AURORA | Between diapers, sleepless nights and constant visits from the in-laws, the first few weeks of their new baby’s life can be among the most stressful for new moms.
But even a stressed-out new mom trying to navigate the brand-new world of motherhood can snag a few seconds to peek at her phone — even if it’s well past midnight when they finally glance at their notifications.
The ever-present connectedness smartphones offer is a driving force behind an app being developed at University of Colorado School of Medicine aimed at helping new moms breast feed.
“It’s becoming the way people are going to get their information, and get help,” said Maya Bunik, an associate professor at the medical school who is developing the app.
Bunik, who teaches pediatrics at CU and also works at Children’s Hospital Colorado, said that with just a few texts a week — whether they’re tips, factoids about the benefits or simple encouragement — can help new moms who might be struggling with breastfeeding.
Based on results from an initial study, the app — which is still in the development phase — is showing some promise, with moms who used the app breastfeeding longer and saying they felt more confident about doing it, Bunik said.
Among moms in the study who used the app, 95 percent were still breastfeeding three months after giving birth, compared with 83 percent of the moms who weren’t using the app. And 95 percent of moms using the app said they were feeding babies breastmilk more than 80 percent of the time, compared to 78 percent of women who hadn’t used the app, according to the school.
Bunik said the app targets a generation of moms who have been using smartphones for years and are especially comfortable with them. That same generation of moms is breastfeeding a bit more than previous generations, but she said the numbers still aren’t where experts would like them to be.
“It is becoming a little more popular but it’s still not the norm like it is in other countries,” she said.
With the app, Bunik said moms sign up about six weeks before giving birth. In those weeks, they get the occasional text message aimed at encouragning them to at least consider breastfeeding, she said, and texts focused on tips once the baby arrives.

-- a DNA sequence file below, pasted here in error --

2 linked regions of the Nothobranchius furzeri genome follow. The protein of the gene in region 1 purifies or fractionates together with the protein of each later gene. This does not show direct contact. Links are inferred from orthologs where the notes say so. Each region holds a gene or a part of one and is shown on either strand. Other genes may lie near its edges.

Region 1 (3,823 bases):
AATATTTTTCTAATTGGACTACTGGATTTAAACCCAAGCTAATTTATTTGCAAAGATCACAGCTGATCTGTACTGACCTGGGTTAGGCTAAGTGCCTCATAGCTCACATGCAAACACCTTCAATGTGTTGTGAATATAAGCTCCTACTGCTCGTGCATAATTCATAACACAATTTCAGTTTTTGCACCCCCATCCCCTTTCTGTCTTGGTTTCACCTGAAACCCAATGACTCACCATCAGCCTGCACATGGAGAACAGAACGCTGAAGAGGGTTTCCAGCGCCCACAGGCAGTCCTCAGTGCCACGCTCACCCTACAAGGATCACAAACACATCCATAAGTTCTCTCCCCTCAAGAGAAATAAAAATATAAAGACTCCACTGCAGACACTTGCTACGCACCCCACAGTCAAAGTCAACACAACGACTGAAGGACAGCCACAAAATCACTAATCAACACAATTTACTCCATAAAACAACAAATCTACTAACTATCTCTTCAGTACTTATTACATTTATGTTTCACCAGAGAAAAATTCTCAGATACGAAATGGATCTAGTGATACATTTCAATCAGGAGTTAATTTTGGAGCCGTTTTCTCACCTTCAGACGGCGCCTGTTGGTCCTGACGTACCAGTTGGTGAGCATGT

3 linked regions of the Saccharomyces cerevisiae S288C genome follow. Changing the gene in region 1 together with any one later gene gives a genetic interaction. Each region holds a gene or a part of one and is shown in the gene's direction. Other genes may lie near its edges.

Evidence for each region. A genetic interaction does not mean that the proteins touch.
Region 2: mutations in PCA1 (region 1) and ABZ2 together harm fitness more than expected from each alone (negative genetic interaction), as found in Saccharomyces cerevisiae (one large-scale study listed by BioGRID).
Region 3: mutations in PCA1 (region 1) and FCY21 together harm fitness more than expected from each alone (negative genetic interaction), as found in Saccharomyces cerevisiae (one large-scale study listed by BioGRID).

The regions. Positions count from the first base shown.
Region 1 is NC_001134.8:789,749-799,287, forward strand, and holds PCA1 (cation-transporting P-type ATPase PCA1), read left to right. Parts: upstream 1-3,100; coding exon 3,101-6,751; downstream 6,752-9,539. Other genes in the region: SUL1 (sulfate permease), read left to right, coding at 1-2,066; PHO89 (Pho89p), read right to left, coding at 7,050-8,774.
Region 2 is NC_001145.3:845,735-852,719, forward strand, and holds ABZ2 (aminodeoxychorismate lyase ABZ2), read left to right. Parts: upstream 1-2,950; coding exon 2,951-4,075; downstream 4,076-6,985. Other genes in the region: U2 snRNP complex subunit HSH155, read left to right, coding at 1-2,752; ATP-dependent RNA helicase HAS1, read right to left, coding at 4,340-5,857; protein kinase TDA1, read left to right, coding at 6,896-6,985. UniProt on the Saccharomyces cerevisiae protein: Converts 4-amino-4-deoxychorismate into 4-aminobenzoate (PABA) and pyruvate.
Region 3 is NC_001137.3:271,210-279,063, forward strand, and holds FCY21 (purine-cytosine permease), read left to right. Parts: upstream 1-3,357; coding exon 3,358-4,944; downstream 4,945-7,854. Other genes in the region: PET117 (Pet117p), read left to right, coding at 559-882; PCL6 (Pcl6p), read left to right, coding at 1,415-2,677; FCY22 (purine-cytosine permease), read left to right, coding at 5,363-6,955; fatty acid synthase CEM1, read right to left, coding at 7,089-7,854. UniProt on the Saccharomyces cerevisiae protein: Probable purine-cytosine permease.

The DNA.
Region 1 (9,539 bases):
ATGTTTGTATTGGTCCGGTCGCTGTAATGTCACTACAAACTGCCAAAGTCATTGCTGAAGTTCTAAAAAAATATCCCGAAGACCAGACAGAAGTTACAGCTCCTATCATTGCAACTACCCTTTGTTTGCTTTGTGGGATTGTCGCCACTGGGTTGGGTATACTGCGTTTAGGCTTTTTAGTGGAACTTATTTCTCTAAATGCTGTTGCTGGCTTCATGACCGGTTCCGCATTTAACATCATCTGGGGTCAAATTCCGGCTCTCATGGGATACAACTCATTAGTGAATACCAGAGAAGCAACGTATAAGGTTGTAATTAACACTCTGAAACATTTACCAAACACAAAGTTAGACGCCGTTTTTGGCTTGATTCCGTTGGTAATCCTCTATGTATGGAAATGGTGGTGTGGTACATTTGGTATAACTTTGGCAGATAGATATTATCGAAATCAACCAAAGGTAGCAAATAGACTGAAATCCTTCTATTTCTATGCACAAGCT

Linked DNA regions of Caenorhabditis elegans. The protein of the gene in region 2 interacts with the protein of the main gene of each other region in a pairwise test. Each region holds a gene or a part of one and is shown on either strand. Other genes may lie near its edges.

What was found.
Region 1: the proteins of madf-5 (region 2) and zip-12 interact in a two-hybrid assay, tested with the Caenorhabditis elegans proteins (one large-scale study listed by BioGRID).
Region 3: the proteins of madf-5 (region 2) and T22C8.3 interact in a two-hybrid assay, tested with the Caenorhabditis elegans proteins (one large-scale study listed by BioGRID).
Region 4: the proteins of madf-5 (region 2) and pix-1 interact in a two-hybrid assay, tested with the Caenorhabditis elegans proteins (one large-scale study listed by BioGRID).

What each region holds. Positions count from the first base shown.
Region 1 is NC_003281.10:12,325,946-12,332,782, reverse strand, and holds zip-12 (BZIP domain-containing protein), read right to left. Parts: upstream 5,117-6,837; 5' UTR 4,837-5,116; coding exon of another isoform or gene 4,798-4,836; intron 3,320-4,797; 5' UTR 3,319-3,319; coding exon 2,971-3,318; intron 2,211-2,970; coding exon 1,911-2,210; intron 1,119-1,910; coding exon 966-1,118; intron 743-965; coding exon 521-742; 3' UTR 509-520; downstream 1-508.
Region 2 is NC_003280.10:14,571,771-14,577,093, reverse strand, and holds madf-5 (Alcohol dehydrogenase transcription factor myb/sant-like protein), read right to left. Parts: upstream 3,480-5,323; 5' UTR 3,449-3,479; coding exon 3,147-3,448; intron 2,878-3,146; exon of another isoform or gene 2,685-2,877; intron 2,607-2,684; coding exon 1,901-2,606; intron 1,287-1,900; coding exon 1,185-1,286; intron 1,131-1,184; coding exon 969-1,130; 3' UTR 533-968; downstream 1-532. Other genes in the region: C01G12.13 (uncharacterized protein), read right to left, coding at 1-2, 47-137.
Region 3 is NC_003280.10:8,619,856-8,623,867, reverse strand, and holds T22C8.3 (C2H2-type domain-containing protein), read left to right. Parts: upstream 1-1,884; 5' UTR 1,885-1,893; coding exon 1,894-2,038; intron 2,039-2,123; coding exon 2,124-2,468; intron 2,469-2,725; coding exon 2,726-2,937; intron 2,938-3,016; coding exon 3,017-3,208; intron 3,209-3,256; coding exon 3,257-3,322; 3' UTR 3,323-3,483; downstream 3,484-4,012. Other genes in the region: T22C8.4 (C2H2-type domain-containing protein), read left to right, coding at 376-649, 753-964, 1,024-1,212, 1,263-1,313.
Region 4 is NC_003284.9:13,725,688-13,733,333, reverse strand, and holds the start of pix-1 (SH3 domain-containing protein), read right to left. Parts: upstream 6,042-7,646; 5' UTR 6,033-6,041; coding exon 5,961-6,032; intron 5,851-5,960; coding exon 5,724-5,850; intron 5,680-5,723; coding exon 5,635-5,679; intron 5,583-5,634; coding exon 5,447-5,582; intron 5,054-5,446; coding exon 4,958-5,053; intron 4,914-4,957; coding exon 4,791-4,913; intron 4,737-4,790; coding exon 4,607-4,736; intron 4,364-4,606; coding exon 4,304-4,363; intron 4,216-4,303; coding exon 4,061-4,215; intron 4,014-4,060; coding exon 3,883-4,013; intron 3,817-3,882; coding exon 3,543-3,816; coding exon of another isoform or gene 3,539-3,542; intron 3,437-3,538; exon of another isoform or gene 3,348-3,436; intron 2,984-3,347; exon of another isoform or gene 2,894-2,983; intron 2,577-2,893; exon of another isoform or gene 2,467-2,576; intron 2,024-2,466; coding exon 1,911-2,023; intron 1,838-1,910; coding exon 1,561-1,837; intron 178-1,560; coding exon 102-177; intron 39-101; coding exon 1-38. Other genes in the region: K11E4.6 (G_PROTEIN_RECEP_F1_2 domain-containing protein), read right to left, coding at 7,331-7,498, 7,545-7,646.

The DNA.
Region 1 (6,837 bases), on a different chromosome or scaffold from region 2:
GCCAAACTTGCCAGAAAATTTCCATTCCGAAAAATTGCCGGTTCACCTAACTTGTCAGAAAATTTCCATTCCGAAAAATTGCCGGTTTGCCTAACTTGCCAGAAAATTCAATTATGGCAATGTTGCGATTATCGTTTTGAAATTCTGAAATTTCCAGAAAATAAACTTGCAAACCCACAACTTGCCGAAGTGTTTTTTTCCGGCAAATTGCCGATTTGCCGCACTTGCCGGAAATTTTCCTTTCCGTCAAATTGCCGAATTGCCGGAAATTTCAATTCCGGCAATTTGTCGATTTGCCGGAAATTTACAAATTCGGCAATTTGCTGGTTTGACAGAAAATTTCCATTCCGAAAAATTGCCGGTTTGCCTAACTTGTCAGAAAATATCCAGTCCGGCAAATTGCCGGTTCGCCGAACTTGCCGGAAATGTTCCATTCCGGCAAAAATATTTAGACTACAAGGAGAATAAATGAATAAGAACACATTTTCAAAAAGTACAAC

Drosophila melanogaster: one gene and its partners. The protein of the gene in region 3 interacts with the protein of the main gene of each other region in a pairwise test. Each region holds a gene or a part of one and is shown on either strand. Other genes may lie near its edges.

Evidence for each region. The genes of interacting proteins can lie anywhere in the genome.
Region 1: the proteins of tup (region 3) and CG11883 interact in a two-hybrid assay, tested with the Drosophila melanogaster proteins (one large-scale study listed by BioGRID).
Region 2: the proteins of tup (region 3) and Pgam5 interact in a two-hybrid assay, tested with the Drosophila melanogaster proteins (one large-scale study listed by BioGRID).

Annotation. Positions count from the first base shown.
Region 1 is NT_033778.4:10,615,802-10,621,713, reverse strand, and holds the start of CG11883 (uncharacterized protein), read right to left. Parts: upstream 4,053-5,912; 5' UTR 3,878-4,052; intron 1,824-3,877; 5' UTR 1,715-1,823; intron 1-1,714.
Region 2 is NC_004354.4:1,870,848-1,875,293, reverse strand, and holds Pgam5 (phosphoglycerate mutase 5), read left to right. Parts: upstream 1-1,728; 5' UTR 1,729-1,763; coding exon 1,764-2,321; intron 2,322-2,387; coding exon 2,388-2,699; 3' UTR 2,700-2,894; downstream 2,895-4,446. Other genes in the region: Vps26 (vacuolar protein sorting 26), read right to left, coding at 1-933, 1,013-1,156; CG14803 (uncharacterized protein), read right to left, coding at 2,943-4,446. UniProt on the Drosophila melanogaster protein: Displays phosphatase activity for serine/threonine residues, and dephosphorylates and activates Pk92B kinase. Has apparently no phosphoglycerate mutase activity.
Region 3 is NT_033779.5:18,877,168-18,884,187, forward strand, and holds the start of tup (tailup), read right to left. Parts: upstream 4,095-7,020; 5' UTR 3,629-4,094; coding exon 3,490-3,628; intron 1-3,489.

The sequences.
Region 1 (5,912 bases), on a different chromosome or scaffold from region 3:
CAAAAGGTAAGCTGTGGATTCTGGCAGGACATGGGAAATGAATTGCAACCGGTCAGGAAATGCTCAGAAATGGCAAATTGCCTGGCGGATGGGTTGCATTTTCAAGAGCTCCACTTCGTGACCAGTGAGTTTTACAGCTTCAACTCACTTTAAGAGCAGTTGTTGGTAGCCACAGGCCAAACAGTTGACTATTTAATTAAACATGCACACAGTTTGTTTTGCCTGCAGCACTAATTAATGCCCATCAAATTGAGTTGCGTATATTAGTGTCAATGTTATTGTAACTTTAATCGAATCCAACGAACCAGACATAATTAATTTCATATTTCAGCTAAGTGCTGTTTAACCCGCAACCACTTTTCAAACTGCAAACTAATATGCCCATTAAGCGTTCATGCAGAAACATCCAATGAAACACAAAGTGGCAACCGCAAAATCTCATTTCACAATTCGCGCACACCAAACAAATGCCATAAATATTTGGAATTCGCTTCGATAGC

The app is also paired with a private Facebook group for mothers where Bunik posts videos with tips and where moms can talk to each other about the challenges they face.
Bunik said she monitors the Facebook group to make sure bad information isn’t spreading among the moms. For example, she said there was a lot of talk about how beneficial certain oatmeal cookies could be for milk production.
Bunik chimed in on that conversation to point out that while the cookies might help, moms really need to stick to their pumping regimen if they want to see results.
And, as is often the case on social media, Bunik said the Facebook page sometimes became a place for moms to vent. That’s generally okay, she said, but the worry is too much negativity about pain from breastfeeding or other difficulties could discourage other moms.
In the next round of studies — which Bunik said will feature close to 200 moms, which is three times the size of the initial study — Bunik said she hopes to have one group getting just texts and another using the Facebook group to see which proves most effective.
CU released findings about the study on the app last week, the same week when another CU study showed further evidence of the benefits of breast milk to newborns.
The study, published in the American Journal of Clinical Nutrition, showed hormones in breast milk may impact the development of healthy bacteria in infants’ guts, potentially protecting them from intestinal inflammation, obesity and other diseases later in life, the university said in a statement.
“This is the first study of its kind to suggest that hormones in human milk may play an important role in shaping a healthy infant microbiome,” Bridget Young, co-first author and assistant professor of pediatric nutrition at CU Anschutz, said in the statement. “We’ve known for a long time that breast milk contributes to infant intestinal maturation and healthy growth. This study suggests that hormones in milk may be partly responsible for this positive impact through interactions with the infant’s developing microbiome.”